Congress actually compromised on something — a spending bill to be signed this week that would last through the rest of the fiscal year. Given the current polarization in the country, that is nothing short of a miracle. But leave it to the president to ruin the one good thing happening in Washington. "Our country needs a good 'shutdown' in September to fix mess!" Trump tweeted Tuesday about the need for Democrats and Republicans to agree, shocking many. Well, leave it to Sen. Elizabeth Warren to explain to Trump that shutting down government could have repercussions.
Normally, of course, a president wouldn't say this type of thing. Democrats tweeted as much afterwards. "The President just called for a government shutdown this fall. No President has ever done anything like this," Hawaii Sen. Brian Schatz sent out. The incredulity carried over, of course, to cable news. MSNBC's Chris Matthews, talking about a possible shutdown with his guest Sen. Warren, said, "I've never seen a guy or woman, anybody, say, 'Ya, that'd be good." Warren more than agreed:
It is staggeringly irresponsible to say, 'Let's just shut down the government. In fact, it was the threat of shutting down the government, the fact that the Republicans would own it since they have the White House, they have the Senate, they have the House of Representatives that drove Congress toward cutting this budget deal that we're going to sign off on this week.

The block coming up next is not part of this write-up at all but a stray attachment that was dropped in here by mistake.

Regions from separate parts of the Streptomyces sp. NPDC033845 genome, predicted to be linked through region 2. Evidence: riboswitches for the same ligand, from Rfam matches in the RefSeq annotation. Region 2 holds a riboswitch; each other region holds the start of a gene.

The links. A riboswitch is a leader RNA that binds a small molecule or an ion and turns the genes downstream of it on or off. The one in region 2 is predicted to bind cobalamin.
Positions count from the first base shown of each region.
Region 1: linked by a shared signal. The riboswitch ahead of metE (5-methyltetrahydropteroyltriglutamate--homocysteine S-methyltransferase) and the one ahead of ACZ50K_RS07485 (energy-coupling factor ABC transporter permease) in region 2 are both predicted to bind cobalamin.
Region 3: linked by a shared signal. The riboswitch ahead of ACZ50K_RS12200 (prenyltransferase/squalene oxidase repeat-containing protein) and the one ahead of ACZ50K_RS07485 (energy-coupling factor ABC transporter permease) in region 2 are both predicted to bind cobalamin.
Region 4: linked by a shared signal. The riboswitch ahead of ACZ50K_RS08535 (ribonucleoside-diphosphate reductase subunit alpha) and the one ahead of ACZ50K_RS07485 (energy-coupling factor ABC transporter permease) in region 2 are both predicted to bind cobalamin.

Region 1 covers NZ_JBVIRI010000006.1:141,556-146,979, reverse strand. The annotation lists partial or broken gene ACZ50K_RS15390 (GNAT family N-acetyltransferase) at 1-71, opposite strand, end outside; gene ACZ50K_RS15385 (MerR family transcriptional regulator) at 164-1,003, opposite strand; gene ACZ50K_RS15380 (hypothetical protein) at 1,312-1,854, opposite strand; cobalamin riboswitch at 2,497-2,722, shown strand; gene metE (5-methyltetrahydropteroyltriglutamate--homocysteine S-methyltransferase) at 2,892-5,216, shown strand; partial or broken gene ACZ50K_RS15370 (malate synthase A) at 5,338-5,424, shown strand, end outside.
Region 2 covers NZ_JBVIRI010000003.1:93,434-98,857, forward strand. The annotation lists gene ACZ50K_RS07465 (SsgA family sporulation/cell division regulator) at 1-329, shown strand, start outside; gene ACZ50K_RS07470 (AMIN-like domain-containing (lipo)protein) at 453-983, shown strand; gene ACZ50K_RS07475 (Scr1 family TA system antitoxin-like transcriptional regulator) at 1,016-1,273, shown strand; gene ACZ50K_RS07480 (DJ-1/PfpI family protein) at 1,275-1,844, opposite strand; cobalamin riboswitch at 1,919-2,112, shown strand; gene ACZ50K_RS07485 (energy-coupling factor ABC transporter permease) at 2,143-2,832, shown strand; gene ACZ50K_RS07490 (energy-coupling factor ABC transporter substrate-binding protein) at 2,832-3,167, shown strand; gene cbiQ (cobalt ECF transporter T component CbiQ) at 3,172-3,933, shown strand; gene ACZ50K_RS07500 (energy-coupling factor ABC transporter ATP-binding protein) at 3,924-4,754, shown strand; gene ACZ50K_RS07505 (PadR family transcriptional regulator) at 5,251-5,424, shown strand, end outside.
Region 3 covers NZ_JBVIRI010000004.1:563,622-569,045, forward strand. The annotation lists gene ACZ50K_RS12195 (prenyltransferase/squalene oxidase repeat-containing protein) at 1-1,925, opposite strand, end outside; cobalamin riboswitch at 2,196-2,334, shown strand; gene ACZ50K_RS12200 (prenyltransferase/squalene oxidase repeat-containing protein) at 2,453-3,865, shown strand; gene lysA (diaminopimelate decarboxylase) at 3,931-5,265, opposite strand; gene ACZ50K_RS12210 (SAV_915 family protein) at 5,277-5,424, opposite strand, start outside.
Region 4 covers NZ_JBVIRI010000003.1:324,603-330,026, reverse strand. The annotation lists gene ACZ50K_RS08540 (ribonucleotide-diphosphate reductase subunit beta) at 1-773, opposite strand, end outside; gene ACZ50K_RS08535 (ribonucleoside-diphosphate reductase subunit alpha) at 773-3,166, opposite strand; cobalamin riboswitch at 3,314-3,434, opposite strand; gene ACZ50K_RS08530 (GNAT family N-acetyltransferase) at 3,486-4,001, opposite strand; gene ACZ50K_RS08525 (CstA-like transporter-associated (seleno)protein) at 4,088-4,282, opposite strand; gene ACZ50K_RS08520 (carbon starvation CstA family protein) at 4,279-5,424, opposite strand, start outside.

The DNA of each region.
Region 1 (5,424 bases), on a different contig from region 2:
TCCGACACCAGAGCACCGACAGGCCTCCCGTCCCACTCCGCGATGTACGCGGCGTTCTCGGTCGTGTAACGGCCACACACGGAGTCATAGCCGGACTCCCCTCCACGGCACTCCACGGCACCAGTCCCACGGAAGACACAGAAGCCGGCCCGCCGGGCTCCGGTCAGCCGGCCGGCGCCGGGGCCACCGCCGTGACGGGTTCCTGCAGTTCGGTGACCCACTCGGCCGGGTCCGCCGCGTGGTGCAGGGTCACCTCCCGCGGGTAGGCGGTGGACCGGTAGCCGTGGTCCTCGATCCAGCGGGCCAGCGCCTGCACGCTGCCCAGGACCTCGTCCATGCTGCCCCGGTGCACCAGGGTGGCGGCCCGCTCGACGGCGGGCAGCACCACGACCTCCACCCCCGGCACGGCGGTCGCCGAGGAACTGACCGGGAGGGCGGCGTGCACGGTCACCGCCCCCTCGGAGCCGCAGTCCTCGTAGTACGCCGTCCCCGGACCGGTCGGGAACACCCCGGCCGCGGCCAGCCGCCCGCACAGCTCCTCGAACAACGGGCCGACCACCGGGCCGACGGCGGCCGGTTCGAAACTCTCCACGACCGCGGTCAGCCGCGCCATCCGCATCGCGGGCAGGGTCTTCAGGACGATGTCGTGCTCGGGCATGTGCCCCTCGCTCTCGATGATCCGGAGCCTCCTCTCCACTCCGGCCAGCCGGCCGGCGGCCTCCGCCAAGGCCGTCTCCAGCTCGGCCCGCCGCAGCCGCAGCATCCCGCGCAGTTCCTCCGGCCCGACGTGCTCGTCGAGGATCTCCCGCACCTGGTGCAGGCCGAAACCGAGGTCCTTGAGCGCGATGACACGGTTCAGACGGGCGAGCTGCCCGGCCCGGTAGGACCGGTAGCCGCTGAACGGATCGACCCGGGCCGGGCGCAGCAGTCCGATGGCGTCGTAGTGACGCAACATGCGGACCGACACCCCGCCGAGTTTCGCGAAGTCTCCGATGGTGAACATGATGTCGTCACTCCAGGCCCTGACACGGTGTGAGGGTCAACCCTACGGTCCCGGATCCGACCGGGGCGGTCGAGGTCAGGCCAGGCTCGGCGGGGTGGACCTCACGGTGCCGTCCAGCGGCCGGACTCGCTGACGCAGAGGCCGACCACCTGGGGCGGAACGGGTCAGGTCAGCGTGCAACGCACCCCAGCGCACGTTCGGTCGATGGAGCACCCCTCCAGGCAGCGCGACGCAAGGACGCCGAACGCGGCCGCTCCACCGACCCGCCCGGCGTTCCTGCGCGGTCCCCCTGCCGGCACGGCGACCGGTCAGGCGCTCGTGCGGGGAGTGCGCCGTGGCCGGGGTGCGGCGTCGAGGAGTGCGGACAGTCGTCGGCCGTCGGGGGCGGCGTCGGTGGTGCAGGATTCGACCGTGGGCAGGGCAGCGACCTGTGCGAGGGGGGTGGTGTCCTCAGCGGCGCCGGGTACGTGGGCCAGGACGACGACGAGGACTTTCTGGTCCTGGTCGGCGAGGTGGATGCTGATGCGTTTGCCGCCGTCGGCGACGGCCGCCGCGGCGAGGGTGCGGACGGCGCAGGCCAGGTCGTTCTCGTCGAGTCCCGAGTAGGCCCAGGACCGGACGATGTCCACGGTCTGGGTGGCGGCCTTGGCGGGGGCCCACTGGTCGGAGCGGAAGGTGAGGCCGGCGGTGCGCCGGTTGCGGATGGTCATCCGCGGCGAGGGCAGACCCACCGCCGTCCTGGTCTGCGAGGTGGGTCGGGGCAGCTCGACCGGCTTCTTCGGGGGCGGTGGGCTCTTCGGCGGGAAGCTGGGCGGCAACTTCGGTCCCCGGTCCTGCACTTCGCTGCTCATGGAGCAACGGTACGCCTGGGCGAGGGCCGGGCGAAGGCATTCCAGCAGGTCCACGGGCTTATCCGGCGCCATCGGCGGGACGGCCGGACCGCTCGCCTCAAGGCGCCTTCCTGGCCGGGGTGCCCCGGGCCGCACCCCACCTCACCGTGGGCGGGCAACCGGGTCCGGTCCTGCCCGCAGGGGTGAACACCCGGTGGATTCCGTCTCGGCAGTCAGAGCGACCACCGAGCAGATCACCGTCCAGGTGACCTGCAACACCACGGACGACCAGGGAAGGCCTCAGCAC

Then she got into the reasons why the shutdown is a bad move. "When the government is shut down, it costs this country literally billions, even trillions, of dollars," Warren explained. "We miss out on all kinds of contracts, we shut things down that means that tourists can't come, it is everywhere." As Marketplace explained, workers that are paid by government contract also stop spending, and it's overall a big drag on the economy. The 2013 shutdown cost the economy about $24 billion according to one estimate.
Therefore, the fact that a shutdown has been avoided should be welcomed and applauded by the president — not encouraged for the next budget showdown. Trump tweeted that the Senate rules should change to pass a budget with a simple majority, and not the filibuster-proof 60 votes that are needed now. "We either elect more Republican Senators in 2018 or change the rules now to 51 percent," Trump wrote.
Warren, meanwhile, doesn't think Trump's "solutions" are worth much:
Donald Trump just seems to helicopter in from who knows where and come up with ideas that are not just bad ideas but they're ideas that are damaging to the working families that he once promised he was going to make this government run for.
Really, what Warren is doing here is pointing out that the Republicans in Congress are better at governing than Trump is. That's not so much a compliment to the GOP senators and reps but a really bad jab at Trump himself.
Hopefully by September, when it will be time to approve spending for the next fiscal year, Trump will believe a bit more in compromise.